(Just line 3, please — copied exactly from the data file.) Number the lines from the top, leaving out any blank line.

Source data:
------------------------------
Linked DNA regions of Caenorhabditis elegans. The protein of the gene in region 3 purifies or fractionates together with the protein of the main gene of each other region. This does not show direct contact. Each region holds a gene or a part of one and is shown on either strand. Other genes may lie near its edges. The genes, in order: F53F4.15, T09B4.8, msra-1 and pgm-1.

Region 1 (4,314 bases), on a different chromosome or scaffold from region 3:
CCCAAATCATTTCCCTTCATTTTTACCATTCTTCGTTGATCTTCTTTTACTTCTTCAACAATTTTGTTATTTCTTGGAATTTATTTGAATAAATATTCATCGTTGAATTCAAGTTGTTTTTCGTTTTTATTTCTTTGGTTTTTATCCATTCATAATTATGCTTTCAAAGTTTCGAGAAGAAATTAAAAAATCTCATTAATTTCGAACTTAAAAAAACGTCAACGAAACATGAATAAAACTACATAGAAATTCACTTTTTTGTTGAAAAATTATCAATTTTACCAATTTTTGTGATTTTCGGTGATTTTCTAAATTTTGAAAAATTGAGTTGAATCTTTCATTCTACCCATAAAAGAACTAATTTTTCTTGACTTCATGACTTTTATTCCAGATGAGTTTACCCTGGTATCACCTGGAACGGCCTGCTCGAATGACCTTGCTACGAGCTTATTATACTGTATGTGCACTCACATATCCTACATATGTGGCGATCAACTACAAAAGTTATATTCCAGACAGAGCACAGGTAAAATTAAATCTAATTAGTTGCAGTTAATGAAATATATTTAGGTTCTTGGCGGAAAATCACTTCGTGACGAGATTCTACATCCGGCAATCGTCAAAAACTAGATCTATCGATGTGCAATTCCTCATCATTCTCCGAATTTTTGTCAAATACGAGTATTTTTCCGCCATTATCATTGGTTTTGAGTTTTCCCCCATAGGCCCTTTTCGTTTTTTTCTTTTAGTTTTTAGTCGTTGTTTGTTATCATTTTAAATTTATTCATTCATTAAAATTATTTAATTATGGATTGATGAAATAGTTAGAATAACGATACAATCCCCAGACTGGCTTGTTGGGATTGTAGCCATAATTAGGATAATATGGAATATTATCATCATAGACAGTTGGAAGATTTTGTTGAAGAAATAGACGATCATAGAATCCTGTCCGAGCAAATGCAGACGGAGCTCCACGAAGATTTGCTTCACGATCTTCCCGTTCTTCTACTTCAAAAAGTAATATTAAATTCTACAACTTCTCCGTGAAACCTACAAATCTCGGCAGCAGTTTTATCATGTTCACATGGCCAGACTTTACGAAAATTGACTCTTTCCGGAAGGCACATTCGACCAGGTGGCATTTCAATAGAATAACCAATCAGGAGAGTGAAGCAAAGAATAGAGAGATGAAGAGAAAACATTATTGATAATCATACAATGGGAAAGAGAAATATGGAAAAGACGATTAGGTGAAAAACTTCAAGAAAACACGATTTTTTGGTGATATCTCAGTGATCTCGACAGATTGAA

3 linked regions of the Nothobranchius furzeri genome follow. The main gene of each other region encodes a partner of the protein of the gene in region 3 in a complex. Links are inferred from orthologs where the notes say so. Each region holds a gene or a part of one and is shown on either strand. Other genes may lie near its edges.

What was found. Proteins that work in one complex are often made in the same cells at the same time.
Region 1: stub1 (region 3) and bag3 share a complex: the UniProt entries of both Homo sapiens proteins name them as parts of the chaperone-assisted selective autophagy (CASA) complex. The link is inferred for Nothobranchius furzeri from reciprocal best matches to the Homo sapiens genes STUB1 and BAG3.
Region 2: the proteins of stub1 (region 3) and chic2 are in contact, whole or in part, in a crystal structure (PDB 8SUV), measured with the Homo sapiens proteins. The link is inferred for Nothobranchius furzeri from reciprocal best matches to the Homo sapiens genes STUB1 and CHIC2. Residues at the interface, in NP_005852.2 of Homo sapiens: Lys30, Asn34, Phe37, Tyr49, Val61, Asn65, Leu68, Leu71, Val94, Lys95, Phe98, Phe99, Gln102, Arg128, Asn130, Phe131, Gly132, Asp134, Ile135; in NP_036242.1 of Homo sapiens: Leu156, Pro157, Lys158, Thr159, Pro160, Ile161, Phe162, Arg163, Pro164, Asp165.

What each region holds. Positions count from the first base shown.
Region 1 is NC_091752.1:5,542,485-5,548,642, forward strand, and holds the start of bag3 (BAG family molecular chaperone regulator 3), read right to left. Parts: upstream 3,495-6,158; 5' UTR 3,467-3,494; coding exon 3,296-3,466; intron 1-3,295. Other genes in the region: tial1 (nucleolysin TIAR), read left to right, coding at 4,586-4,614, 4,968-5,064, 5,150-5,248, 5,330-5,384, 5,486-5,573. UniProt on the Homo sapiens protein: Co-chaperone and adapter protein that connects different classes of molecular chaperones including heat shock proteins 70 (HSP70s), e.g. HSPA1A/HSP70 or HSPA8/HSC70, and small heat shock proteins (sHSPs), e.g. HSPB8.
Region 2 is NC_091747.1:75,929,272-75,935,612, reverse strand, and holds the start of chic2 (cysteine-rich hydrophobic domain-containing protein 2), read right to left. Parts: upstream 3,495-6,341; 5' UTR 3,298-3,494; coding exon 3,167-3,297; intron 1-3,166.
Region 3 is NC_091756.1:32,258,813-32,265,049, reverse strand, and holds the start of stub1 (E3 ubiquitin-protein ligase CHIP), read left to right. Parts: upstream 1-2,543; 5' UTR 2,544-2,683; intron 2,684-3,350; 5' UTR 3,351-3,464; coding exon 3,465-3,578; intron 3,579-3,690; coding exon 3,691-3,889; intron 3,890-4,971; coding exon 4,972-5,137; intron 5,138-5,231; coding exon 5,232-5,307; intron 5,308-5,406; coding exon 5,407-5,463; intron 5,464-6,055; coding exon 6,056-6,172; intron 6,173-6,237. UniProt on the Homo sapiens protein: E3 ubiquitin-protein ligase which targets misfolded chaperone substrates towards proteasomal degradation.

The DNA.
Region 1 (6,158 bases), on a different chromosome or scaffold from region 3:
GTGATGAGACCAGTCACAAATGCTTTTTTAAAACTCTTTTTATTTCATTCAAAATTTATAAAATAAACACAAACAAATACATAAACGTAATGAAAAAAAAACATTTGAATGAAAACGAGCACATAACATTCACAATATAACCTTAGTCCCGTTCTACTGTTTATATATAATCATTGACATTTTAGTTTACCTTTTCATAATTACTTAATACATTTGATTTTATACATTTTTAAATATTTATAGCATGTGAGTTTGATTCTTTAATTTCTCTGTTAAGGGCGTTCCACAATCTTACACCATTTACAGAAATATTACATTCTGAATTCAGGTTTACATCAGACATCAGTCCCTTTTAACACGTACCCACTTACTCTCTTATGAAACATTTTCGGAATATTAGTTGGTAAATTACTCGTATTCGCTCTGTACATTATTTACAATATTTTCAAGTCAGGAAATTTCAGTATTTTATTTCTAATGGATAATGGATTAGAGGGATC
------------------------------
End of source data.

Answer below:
CCCAAATCATTTCCCTTCATTTTTACCATTCTTCGTTGATCTTCTTTTACTTCTTCAACAATTTTGTTATTTCTTGGAATTTATTTGAATAAATATTCATCGTTGAATTCAAGTTGTTTTTCGTTTTTATTTCTTTGGTTTTTATCCATTCATAATTATGCTTTCAAAGTTTCGAGAAGAAATTAAAAAATCTCATTAATTTCGAACTTAAAAAAACGTCAACGAAACATGAATAAAACTACATAGAAATTCACTTTTTTGTTGAAAAATTATCAATTTTACCAATTTTTGTGATTTTCGGTGATTTTCTAAATTTTGAAAAATTGAGTTGAATCTTTCATTCTACCCATAAAAGAACTAATTTTTCTTGACTTCATGACTTTTATTCCAGATGAGTTTACCCTGGTATCACCTGGAACGGCCTGCTCGAATGACCTTGCTACGAGCTTATTATACTGTATGTGCACTCACATATCCTACATATGTGGCGATCAACTACAAAAGTTATATTCCAGACAGAGCACAGGTAAAATTAAATCTAATTAGTTGCAGTTAATGAAATATATTTAGGTTCTTGGCGGAAAATCACTTCGTGACGAGATTCTACATCCGGCAATCGTCAAAAACTAGATCTATCGATGTGCAATTCCTCATCATTCTCCGAATTTTTGTCAAATACGAGTATTTTTCCGCCATTATCATTGGTTTTGAGTTTTCCCCCATAGGCCCTTTTCGTTTTTTTCTTTTAGTTTTTAGTCGTTGTTTGTTATCATTTTAAATTTATTCATTCATTAAAATTATTTAATTATGGATTGATGAAATAGTTAGAATAACGATACAATCCCCAGACTGGCTTGTTGGGATTGTAGCCATAATTAGGATAATATGGAATATTATCATCATAGACAGTTGGAAGATTTTGTTGAAGAAATAGACGATCATAGAATCCTGTCCGAGCAAATGCAGACGGAGCTCCACGAAGATTTGCTTCACGATCTTCCCGTTCTTCTACTTCAAAAAGTAATATTAAATTCTACAACTTCTCCGTGAAACCTACAAATCTCGGCAGCAGTTTTATCATGTTCACATGGCCAGACTTTACGAAAATTGACTCTTTCCGGAAGGCACATTCGACCAGGTGGCATTTCAATAGAATAACCAATCAGGAGAGTGAAGCAAAGAATAGAGAGATGAAGAGAAAACATTATTGATAATCATACAATGGGAAAGAGAAATATGGAAAAGACGATTAGGTGAAAAACTTCAAGAAAACACGATTTTTTGGTGATATCTCAGTGATCTCGACAGATTGAA